Saturday, April 07, 2018

Boydell and Brewer's Medieval Herald

Boydell and Brewer's Medieval Herald might be seen as simply a fancy catalogue for this publishing house. But it is very pretty and even more  includes all sorts of supplementary material.

The copy I just received has not one but four different interviews with authors and editors of B and B imprints.

Two of them are of particular interest for me:  The two editors of Frisians and their North Sea Neighbours From the Fifth Century to the Viking Age ( John Hines & Nelleke IJssennagger ) have a lot of interesting things to say about the Frisians of the North Sea coast. They make the very worthwhile point that the Frisians have maintained an ethnic identity for many centuries without  uniformity in language or other cultural characteristics. They don't say so but I would guess that the landscape and seascape of the region has always been the most important common element in Frisian life.  Quote from the interview:

Today, Friesland is one of the twelve provinces of the Netherlands, whilst there also is a region of Ostfriesland in Germany. In Friesland, Frisian is still a living language with a speaking population of around 450,000, and people born here consider themselves as Frisian. The regional identity is still quite strong, and is often linked to traditions of historical events and not least the idea of a historical independence of Frisia. The historical Frisia, however, was not the same as Friesland, but covered a much larger area of the present-day Netherlands and in Germany. In different eras, the area either considered to be Frisia or to be populated by Frisians varied; in Roman times we first hear of Frisii living in the northern Dutch coastal area, while in the exceptionally valuable source Lex Frisionum the Frisian area of around AD 800 was defined as between the Zwin on the modern border between Belgium and the Netherlands and the Weser in modern Germany. In between historical reference points such as these the Frisian area variously expanded and contracted, or was not clearly defined, but the idea of a Frisia and of Frisian people continues with remarkable tenacity.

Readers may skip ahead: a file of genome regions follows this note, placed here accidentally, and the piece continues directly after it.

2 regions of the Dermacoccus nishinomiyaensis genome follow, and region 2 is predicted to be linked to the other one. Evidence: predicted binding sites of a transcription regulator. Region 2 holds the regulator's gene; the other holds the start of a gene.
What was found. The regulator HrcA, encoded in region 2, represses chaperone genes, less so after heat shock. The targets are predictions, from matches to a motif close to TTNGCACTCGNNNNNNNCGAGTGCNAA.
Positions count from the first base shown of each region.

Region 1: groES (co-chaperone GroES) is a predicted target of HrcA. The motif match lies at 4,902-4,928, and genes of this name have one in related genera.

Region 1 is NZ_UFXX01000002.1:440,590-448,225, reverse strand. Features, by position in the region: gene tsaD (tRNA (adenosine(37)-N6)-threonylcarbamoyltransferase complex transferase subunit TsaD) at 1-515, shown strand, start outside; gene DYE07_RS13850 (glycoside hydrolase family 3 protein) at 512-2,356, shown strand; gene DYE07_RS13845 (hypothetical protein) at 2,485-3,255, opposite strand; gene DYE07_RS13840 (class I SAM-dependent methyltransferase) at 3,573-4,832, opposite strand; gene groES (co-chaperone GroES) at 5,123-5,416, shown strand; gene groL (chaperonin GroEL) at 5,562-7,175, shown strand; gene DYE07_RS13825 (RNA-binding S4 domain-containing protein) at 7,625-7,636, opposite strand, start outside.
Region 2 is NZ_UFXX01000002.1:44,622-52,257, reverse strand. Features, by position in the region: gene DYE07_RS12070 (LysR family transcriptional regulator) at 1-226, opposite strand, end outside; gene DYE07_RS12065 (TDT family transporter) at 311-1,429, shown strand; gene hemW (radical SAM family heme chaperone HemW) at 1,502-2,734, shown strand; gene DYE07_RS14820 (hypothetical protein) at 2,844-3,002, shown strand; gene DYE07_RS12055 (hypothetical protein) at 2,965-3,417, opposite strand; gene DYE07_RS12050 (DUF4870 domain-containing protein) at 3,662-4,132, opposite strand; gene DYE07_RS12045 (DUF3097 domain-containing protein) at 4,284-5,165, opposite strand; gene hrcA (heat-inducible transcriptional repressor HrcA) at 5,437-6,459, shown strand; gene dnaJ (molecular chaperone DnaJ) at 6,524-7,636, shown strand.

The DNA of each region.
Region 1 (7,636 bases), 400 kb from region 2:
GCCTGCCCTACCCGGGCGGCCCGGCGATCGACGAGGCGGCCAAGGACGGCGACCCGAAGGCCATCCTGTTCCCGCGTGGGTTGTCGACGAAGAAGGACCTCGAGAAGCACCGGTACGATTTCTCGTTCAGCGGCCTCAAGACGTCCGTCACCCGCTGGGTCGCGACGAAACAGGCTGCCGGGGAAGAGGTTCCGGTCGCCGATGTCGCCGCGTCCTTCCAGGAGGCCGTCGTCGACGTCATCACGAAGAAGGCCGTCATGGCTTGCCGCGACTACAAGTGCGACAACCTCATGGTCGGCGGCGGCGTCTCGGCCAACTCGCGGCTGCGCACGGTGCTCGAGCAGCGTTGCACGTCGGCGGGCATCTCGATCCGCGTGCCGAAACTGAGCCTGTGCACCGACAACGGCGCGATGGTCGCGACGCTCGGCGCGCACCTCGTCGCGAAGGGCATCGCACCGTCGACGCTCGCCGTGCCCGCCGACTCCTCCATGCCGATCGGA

Frisians in the Early Middle Ages were not necessarily the same people as the apparently Celtic-speaking Frisii of the Roman Period, because of a habitation hiatus (or massive demographic decline) and re-colonization by people from around the North Sea. In general, it can be said that the medieval Frisians are considered as a maritime-focussed Germanic people, who made a name and fame for themselves before and during the Viking Period through seafaring and trade. They were in close connection with their North Sea neighbours, as both written sources and material culture testify, and as is explored in detail in this book.

Laura Chuhan Campbell's The Medieval Merlin Tradition in France and Italy: Prophecy, Paradox, and Translatio is about the Merlin tradition in medieval literature. My interest is the fact that one of the commanders in the Combat of the 30 believed strongly that the prophecies of Merlin guaranteed victory for  his side in that famous deed of arms.

Image:  From the Medieval Herald.

 



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